As was previously indicated, in urban planing a place is considered successful when it is comfortable and has a nice image. The comfort concept requires the space to be safe, clean and offer enough seating area. This distinctive character will result in recognizable space and a community’s feeling of belonging. To consolidate these ideas the actions were targeted to repair, rehabilitate and ensure the preservation of some of the ornamental elements built in stone, which give the park its unique appearance. The idea was to bring back to work some of the fountains inside the park with new filtered water supplies, due to the fact that the lack of drinking points was pointed out as an issue by the neighbors. Simultaneously, some of the sculptures would be cleaned to remove graffiti vandalism. Another action that would have a large impact on the look and feel of the space was through planting. Low height plant species will be reinforced with scrub species that will contribute to improve a walker’s experience of the space. These smaller species will easily adapt to Torrelodones’ climate in order to reduce the maintenance of the park. Despite the new plantations need for some irrigation support in the beginning, the goal will be to achieve a self sufficient vegetable ecosystem in the future.
Finally, the activities and uses are the foundation for any public place. Before the competition was released, the JH Park did not offer proper activities, and therefore some of the recreation areas remained empty. During the participative design process Paisaje Transversal, in collaboration with the community, made an effort to conceive an activity schedule, that would integrate as many different social groups as possible. An action that has been taken was to complete seating areas to include more benches and tables. Some of these areas will also be more accessible after the new accesses are open. Beside these seating areas, the park will be complemented with four spaces for four specific uses such as a sport and rock-climbing area, a children’s playground, a slide zone and a dog area. The goal was to achieve a more diverse environment to respond to the community’s needs. The fact that many social groups can enjoy these new space will make the park a much more gratifying space, and this will also establish a greater sense of belonging within the community.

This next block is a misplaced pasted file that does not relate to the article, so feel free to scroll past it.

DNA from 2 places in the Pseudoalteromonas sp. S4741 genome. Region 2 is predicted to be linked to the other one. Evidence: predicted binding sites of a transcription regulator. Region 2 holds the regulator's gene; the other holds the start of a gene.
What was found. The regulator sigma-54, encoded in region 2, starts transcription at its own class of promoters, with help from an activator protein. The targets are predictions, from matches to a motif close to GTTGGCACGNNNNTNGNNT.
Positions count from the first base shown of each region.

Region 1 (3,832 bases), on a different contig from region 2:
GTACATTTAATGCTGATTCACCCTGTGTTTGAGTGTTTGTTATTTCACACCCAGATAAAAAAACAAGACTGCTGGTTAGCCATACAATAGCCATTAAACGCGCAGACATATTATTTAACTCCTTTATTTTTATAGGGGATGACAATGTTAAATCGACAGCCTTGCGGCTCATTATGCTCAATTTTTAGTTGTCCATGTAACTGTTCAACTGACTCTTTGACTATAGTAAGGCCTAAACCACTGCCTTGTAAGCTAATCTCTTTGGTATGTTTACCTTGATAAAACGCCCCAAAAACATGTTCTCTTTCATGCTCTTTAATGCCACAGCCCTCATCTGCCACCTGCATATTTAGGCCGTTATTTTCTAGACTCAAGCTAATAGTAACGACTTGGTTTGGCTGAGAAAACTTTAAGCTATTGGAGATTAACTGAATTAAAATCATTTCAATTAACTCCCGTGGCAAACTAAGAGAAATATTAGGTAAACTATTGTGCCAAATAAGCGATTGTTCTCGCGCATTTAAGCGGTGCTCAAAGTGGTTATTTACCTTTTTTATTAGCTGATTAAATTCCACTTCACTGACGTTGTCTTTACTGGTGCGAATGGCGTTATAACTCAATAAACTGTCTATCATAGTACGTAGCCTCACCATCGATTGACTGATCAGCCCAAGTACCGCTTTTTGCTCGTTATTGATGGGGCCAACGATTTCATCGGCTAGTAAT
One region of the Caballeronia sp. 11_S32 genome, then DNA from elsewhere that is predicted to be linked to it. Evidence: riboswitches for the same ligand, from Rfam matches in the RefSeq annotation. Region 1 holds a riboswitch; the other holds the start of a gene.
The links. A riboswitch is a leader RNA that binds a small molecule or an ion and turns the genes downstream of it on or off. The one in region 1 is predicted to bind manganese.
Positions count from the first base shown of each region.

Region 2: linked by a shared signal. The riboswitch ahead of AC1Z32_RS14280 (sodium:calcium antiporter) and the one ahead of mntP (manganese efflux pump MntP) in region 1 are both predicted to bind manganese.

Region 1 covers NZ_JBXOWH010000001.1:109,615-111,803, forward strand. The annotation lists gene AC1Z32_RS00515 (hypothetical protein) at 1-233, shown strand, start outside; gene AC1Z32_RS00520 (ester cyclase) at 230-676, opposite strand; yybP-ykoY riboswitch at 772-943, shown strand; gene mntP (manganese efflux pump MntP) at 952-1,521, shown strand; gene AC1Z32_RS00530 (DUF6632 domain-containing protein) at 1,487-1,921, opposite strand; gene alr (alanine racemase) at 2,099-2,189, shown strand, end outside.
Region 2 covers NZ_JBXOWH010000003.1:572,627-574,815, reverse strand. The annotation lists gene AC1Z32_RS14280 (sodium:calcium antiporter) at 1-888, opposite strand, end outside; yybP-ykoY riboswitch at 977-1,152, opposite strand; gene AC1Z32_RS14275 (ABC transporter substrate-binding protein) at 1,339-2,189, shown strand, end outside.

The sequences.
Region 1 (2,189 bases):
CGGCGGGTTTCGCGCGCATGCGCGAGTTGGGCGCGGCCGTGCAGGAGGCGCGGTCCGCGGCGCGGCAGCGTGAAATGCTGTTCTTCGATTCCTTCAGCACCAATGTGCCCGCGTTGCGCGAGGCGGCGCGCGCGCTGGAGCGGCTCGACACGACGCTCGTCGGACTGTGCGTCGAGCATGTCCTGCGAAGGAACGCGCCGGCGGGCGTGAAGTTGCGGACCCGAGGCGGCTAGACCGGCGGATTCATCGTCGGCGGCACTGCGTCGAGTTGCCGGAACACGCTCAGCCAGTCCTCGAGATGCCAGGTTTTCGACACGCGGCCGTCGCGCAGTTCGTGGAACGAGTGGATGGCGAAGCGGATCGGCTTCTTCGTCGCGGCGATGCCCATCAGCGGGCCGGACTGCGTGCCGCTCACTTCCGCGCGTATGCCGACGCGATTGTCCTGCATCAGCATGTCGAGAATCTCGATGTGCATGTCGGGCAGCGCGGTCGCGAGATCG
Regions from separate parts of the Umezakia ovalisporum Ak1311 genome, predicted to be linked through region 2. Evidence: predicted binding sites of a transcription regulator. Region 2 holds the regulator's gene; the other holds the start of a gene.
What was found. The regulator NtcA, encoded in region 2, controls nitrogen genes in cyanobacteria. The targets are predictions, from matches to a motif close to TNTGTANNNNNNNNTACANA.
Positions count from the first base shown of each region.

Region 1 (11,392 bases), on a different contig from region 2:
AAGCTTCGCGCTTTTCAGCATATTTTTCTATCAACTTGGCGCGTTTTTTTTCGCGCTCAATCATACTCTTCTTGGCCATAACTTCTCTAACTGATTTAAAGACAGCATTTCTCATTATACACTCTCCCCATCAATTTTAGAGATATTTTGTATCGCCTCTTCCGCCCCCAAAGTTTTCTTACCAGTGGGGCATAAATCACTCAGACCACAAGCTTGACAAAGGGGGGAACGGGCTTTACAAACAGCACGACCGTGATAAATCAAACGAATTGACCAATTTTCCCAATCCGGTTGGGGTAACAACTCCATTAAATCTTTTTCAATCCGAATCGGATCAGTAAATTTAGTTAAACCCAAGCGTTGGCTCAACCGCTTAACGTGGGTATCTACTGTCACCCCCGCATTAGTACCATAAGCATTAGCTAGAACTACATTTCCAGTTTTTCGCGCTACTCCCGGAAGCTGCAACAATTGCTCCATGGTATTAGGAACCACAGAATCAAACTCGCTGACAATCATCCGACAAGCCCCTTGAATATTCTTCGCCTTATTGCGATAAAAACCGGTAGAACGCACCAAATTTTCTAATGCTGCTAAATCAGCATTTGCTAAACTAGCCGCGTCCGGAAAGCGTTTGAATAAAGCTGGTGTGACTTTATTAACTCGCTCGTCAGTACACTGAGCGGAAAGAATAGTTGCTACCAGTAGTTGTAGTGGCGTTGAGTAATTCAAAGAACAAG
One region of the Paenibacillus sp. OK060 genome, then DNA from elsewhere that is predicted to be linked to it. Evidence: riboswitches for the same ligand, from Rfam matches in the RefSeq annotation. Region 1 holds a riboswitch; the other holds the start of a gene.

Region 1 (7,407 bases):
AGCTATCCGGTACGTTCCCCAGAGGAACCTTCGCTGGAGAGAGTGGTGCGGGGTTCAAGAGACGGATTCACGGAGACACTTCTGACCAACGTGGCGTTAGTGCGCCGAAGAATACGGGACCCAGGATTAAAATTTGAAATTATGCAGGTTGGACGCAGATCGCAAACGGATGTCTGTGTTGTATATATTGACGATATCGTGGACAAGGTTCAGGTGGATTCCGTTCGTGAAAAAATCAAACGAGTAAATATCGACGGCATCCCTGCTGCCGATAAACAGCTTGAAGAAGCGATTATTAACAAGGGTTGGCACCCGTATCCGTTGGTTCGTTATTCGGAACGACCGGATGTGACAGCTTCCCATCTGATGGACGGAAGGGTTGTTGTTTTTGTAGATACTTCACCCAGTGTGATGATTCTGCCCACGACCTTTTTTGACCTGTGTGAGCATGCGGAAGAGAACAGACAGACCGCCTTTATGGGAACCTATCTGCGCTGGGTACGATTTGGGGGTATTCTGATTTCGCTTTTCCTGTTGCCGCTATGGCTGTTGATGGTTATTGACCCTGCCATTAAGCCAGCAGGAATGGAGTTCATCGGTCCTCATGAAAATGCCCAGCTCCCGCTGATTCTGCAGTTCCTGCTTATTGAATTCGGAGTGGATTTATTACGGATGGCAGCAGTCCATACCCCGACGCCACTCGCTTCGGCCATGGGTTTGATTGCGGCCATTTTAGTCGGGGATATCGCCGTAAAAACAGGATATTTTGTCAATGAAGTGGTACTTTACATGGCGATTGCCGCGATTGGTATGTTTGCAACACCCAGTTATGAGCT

During the whole design process Paisaje Transversal has made it possible to reach a greater understanding of the park’s issues and potential through the collaborative process. Awareness of the opportunities and the problems have provided an exceptional opportunity to take advantage of the existing conditions in order to improve the park through rehabilitation and reuse actions. Its traditional and distinctive elements have been used in the proposal to create brand new possibilities, making the space useful for as many people as possible. Applying creativity in the design process, in parallel with the community involvement has permitted a broader approach to achieve a good quality design. The work began last October and after a successfully development, they have recently concluded, so very soon a brand new and nicer public space will be given back to Torrelodones.
The renewal of the JH Park is a perfect example of how a collaborative process with community involvement proves to be a great approach for any public space’s design development. These kinds of projects, heavily based on exchanges between professionals and users, lay the foundation for appropriate and recognizable high-quality spaces. In this particularly case, the intervention to renew the JH Park, was the result of the information crossing between the participative process and the conclusions extracted from the technical diagnosis. The process was a success mainly because it was circumscribed to strictly necessary actions, since the neighbours’ desires enhanced and complemented the previous park’s design without transforming the essence and uniqueness of the space. More info about JH Park: http://bit.ly/Parque-JH
Susana de Zárraga holds a Bachelor and Master of Architecture and Design from the Polytechnic University of Madrid. She has completed specializations in both, Conservation and Restoration of Architecture Heritage and Building Techniques and Technology fields. Currently, she works for a Manifold Architecture Studio, a Brooklyn based office.
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Image 01: Works in JH Park, new play area (source: Ayuntamiento de Torrelodones)
Image 02: Works in JH Park, new benches (source: Ayuntamiento de Torrelodones)
Image 03: Three main ideas on JH Park renovation (source: Paisaje Transversal)
Image 04: JH Park process diagram (source: Paisaje Transversal) Image 05: Works in JH Park, new access and sport field (source: Paisaje Transversal)